The Wednesday deal that reopened the government and raised the debt ceiling drew furious condemnation from FreedomWorks, the national Tea Party group which spun off from the Koch-founded Citizens for a Sound Economy (and until last year was chaired by Dick Armey).
In a Thursday afternoon interview, Executive Vice President Adam Brandon told Salon he thinks the risk of debt default was overblown, he believes Obama would have delayed the individual mandate if Republicans had hung together, and he suspects Speaker Boehner may have been scheming all along to embarrass conservatives. A condensed version of our conversation follows.
Was there a winner is this showdown?
I don’t think there was a winner anywhere. All that happened was kick the can down the road. And the American people kind of looks at this as a pox on everyone’s houses. That’s just kind of where we are.
The strategy Republicans took in the lead-up to the shutdown, around the CR and debt ceiling – was that the right strategy?
I think it was the right strategy. Because there really wasn’t that many other options.
…Whenever I walk past the TV I see Lindsey Graham and John Cornyn and others shooting at – John McCain shooting at Ted Cruz and Mike Lee for their plan. Where was their plan?… There wasn’t another alternative Republican plan…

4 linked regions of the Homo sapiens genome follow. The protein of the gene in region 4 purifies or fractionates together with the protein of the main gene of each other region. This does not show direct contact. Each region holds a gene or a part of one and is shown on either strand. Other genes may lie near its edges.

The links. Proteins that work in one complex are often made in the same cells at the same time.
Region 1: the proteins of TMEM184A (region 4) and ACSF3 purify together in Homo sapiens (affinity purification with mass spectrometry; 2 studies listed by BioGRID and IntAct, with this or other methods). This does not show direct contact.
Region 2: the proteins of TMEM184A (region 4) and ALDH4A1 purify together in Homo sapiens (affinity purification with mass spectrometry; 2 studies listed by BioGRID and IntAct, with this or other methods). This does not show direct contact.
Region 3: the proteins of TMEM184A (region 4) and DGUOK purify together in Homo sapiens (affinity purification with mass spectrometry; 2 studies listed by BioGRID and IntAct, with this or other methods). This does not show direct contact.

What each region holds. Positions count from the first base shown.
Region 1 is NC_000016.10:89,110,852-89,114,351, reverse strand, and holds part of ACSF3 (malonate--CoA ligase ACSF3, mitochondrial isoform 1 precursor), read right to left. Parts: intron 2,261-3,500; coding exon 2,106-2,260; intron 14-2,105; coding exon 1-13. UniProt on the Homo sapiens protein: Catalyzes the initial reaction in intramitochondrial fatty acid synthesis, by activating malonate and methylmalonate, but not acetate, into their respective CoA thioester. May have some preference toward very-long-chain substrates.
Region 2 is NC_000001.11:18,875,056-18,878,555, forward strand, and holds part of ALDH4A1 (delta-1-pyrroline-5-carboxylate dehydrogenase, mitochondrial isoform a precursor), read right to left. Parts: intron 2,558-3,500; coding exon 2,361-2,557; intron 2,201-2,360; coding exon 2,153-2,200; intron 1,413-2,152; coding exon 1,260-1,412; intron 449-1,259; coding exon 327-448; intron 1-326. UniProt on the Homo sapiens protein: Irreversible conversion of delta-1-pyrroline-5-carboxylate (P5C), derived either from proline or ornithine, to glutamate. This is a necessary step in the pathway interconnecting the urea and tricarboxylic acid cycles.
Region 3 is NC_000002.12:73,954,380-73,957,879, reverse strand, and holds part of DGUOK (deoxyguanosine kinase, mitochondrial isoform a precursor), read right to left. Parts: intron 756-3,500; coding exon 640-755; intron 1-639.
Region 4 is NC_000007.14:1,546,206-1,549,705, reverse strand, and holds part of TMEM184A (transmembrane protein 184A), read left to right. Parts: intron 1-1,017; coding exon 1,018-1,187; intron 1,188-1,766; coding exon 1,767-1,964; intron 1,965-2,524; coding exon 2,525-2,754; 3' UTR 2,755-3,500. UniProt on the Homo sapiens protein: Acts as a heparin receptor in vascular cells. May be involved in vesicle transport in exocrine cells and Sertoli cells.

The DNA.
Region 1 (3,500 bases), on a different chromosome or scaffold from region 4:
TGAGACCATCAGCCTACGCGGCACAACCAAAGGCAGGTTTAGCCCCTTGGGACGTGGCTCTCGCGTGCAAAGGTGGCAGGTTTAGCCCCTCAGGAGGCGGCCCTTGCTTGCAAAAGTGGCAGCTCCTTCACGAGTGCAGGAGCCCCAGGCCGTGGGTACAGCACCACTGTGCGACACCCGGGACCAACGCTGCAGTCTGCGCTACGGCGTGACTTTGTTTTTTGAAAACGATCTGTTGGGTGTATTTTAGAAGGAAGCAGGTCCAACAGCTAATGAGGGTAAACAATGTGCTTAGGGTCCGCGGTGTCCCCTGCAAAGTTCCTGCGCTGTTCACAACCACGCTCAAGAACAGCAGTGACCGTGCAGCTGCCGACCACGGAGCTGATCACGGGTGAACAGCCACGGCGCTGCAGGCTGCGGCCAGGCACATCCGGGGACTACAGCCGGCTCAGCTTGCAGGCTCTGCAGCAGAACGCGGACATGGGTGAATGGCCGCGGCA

These members went home for the August recess. A lot of them…their constituencies want to stop Obamacare and reduce the debt and deficit. They heard from them. Very very loudly…
You hear about bipartisanship and all of that, but you’re also seeing that’s there’s factions …within the GOP. And that’s kind of coming out to the forefront.
So who’s to blame for the way that this ended?
Well I think basically everyone…
The House has passed bills…Barack Obama and Harry Reid are basically saying, “That’s nice that you’ve passed pieces of legislation – now go pound salt until you do exactly what we want.” And I don’t think [there] was every any serious efforts to actually fix the problems with Obamacare.
In the press reports Wednesday night, there was some praise for Speaker Boehner from some of the more conservative members of the House. What’s your reaction to that?